The rise and rise of the city!

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Are we focussing enough on the role of cities as prime drivers of social and economic hope and growth, rather than as sinks of deprivation and division?

In terms of communications delivery and policy the historic debate has often crystallised into comparisons between urban and rural; the advantaged and the disadvantaged; the under-served and super-served. Comparisons which looked at rural areas as very dispersed communities and cities as very concentrated communities.

The rush to the cities

But we are at a very significant point in human development. At the beginning of the  21stcentury humanity is 50% urban; by 2050 we will be up to 70% urban.

An urbanised world means that cities need a stronger, separate and particular focus if they are to thrive. This is particularly true of British cities, where the requirements of the digital age needs to be threaded through and bounced off an often crumbling Victorian and early 20 century infrastructure.

In an interview published in the winter Journal of the RSA, Dr Benjamin Barber discusses the concept that, at a time when we face problems that need global solutions, then we should be looking to cities and their leaders – and not national governments for the answers.  (Dr Barber’s book, If Mayors Ruled the World, will be published later in 2013)

In researching his book, Dr Barber found that because of their local character and size, cities can lead in creating effective informal networks and cross-border solutions.  And “because of their local character and size they are much more democratic than the corporate institutions that are their competitors in international networking. “

And to make this work, there needs to be much faster and coherent digital networks in place to generate alignment between commercial, social and public sectors.

Smart city movement

And it is this fast and coherent connectivity which allows things like the smart city movement to be effective – and for example allows Amsterdam (an old city) to set a target to reduce carbon emissions by 40% by 2025. That’s twice the European objective.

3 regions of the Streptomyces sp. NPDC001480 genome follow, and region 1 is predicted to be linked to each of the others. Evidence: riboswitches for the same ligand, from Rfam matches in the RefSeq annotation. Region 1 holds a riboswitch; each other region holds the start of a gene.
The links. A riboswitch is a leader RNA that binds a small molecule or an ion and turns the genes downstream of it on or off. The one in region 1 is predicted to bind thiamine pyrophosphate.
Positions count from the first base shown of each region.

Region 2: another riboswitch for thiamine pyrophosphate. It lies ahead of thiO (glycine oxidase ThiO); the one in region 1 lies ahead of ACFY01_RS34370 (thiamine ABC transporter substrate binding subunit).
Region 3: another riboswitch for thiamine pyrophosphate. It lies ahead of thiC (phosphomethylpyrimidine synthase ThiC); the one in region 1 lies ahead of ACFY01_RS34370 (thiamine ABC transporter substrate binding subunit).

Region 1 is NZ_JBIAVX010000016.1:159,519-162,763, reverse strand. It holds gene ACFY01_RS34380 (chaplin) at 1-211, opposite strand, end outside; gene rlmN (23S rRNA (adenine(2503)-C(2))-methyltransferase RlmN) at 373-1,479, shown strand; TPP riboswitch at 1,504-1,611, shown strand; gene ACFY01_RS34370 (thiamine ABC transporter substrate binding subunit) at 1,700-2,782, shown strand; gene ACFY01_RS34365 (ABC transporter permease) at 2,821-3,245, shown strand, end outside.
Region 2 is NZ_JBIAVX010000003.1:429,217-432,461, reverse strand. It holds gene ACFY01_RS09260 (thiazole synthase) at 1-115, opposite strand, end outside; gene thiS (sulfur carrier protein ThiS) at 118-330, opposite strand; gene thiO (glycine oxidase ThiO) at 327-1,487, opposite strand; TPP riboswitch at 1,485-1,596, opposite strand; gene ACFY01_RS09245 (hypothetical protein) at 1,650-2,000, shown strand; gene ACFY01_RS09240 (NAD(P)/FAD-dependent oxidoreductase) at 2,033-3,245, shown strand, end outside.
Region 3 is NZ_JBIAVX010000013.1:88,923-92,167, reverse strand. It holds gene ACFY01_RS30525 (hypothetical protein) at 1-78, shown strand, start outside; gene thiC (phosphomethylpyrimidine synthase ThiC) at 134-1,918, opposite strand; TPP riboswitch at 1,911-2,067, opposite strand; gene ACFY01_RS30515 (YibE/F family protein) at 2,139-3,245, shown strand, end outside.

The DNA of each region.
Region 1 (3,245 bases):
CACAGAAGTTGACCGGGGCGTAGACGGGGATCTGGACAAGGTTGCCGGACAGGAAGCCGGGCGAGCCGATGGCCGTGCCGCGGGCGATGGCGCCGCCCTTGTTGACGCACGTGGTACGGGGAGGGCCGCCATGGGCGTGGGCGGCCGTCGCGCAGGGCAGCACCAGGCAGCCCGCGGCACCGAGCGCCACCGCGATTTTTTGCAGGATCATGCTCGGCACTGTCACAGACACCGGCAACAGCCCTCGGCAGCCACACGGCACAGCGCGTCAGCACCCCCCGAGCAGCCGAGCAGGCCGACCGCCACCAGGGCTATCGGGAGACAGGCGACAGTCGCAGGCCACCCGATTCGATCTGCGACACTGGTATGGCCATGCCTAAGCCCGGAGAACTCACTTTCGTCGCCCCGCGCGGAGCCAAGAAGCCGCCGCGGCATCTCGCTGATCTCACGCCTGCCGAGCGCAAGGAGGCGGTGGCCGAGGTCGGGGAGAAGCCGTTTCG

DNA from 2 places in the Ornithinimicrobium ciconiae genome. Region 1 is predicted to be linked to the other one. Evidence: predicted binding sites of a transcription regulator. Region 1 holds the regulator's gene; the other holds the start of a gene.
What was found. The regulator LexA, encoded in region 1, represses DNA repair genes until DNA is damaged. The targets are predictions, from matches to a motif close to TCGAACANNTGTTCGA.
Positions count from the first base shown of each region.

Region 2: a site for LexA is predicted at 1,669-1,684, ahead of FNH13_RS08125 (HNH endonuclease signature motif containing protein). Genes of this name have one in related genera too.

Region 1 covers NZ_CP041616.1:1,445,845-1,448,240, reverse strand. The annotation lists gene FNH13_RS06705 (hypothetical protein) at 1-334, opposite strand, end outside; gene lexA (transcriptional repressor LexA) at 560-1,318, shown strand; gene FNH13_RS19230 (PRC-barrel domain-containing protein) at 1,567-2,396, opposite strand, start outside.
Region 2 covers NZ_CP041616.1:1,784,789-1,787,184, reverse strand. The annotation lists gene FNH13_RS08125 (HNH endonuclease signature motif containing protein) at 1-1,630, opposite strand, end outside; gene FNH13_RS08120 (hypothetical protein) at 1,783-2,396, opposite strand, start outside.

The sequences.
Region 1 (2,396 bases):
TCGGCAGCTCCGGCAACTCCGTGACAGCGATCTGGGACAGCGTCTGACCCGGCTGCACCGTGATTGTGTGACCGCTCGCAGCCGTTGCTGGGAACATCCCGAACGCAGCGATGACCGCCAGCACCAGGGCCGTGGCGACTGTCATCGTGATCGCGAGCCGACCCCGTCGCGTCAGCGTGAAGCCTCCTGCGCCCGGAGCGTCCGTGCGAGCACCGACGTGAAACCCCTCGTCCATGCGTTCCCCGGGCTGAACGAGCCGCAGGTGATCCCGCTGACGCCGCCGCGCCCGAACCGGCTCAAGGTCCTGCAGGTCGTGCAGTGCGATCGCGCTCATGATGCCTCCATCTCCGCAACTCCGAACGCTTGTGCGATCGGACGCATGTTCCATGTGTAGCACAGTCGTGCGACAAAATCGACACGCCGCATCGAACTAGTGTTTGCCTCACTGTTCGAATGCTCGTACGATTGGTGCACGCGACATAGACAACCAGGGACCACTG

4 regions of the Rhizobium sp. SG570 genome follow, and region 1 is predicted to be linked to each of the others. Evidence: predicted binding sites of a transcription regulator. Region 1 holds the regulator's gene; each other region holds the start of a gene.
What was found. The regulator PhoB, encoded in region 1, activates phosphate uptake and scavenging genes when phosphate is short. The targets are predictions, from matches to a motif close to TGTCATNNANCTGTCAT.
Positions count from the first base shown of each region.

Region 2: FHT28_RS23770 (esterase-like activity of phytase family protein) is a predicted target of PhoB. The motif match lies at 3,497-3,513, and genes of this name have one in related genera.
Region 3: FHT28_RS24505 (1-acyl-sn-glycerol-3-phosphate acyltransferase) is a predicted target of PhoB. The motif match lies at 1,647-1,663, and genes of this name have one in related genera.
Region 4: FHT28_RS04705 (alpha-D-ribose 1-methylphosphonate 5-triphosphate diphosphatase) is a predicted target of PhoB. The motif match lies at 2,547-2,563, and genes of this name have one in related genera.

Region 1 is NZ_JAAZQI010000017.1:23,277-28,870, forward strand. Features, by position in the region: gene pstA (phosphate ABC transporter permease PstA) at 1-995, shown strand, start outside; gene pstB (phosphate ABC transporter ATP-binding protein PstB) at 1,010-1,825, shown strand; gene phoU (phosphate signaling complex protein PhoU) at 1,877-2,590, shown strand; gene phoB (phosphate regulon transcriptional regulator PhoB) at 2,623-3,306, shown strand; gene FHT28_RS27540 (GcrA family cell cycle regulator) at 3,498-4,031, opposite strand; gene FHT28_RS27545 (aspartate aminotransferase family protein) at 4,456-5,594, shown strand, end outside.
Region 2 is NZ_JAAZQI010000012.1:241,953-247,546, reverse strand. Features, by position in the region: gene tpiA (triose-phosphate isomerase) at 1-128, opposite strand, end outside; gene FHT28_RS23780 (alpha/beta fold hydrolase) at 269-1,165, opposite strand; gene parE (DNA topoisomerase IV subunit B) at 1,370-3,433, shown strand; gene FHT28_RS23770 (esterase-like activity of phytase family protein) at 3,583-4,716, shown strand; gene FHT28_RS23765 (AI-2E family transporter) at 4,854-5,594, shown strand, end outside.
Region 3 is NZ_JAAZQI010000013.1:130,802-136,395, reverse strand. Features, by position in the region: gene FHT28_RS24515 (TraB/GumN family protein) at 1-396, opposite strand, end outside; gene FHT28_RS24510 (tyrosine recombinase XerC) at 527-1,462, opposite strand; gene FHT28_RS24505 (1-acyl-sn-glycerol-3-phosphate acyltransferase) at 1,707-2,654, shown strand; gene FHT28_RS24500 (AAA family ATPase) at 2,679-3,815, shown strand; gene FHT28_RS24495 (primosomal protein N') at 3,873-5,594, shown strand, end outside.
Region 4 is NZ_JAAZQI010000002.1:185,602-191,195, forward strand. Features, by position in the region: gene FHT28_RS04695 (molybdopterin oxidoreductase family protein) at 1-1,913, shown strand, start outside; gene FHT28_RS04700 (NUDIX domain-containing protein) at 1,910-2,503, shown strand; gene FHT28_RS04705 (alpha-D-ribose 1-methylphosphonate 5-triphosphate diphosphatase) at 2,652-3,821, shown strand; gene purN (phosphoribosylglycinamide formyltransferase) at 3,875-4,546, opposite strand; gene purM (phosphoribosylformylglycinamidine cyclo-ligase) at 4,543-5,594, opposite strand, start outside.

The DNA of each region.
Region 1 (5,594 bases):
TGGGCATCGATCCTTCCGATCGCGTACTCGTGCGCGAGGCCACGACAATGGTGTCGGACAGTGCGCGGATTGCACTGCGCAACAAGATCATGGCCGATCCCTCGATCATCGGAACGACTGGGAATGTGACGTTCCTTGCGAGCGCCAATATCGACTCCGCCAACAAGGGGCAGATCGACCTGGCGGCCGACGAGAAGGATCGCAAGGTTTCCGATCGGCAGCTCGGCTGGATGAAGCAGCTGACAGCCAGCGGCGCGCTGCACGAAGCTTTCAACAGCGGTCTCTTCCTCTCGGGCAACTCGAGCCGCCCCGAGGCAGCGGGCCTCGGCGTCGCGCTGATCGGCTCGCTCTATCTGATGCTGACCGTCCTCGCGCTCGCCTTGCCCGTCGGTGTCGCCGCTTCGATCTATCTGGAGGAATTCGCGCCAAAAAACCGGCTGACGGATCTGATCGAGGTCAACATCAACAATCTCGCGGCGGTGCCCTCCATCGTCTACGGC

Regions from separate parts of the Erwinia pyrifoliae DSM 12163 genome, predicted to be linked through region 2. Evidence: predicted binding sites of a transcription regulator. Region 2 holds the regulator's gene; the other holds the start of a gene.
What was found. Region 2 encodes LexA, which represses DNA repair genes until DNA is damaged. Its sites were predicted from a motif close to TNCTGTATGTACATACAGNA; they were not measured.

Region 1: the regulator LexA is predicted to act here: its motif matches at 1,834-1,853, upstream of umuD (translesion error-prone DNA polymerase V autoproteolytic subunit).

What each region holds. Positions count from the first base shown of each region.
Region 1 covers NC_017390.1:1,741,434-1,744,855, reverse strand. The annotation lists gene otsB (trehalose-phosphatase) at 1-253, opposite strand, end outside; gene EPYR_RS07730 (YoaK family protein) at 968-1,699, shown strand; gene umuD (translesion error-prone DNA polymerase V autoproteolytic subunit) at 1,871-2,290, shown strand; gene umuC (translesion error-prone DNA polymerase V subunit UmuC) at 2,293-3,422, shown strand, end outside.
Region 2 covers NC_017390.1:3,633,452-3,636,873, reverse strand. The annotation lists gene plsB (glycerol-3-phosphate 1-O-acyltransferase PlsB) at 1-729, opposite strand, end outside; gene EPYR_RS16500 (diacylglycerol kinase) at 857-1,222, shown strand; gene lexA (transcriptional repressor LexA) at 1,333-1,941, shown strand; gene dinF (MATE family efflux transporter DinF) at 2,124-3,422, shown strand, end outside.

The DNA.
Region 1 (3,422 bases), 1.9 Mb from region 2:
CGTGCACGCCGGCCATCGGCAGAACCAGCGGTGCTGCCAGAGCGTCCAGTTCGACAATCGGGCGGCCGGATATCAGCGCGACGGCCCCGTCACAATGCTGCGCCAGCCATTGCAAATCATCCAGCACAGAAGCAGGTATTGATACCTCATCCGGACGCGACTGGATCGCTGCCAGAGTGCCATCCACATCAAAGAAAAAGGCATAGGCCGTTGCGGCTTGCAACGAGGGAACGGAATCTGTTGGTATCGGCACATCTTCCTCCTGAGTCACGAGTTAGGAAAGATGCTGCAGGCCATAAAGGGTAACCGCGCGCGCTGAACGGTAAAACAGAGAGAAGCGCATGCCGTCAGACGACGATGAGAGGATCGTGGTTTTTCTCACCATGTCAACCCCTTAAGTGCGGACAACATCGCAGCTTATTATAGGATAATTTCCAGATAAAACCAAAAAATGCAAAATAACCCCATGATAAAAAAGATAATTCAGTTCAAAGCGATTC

But as Leo Hollis writes in the New Statesman (A tale of the City Told by your Phone, January 2013), if we accept this growing  international significance of the city, then  “As a result who owns the virtual information space of the city will be as important as who owns the actual fabric”.  It is connectivity that gives us the ability to understand and mediate the city.

And this is the key issue. If cities are prime movers for mankind’s future, it is important that they are democratic movers. And already the cost and complexity of technology is disenfranchising.

Building an inclusive society

How do we ensure that our cities, including the smaller ones, provide the access and training for all groups in society to contribute to an increasingly digitally-driven democratic process? Increasingly, many groups do not have a real voice on  new on-line and broadcast media; collectively they tend to be not as engaged in what is becoming the mainstream.

Pre-digital work on civic engagement, particularly in America (cf ”Why People Participate in Politics and  Social Life Life”, Eric M Uslaner, University of Maryland) stressed that access to and engagement with networks was the key.  And now those networks have got more complex and perhaps more impenetrable for many.   Leo Hollis argues that as the internet becomes increasingly free, then it is also ever more controlled by digital gatekeepers – “The corporatisation of the virtual world may just be the biggest threat to face our cities”.

Where happens to rural communities?

A final word from Benjamin Barber.  If just over half the world’s population lives in cities, then just under half don’t. And what mechanisms – perhaps different mechanisms - do we need to ensure that they are not digitally and democratically disenfranchised in world driven by the cities?

Graham Creelman is a member Ofcom’s Advisory Committee for England.

The Ofcom report: Markets and  Interventions:  improving the availability of communication services in the UK will be published later this year.

1 Comments

Seeking Input

Graham Creelman wrote a memorandum to the Advisory Committee for England (ACE) that jump-started our discussion of cities as a stronger focus for ACE and the Nations Committees of Ofcom. This has been viewed as a complement to current studies at Ofcom of the geography of communication infrastructures across the UK, which highlight some of the urban-rural differences in access and infrastructures. If we zoom in on cities, which we hope to do, we expect to see some gaps in infrastructure development but also in the wherewithall and skills required for inclusion in urban and other digital networks of such importance to the economy and society. ACE and all the committees hope to identify those from business, industry and academia who are thinking about cities and communication infrastructures and services. Let us know about your interests and share your views by writing or blogging your comments on this site. I'm hopeful that Graham's blog will be as stimulating as his first memo on cities.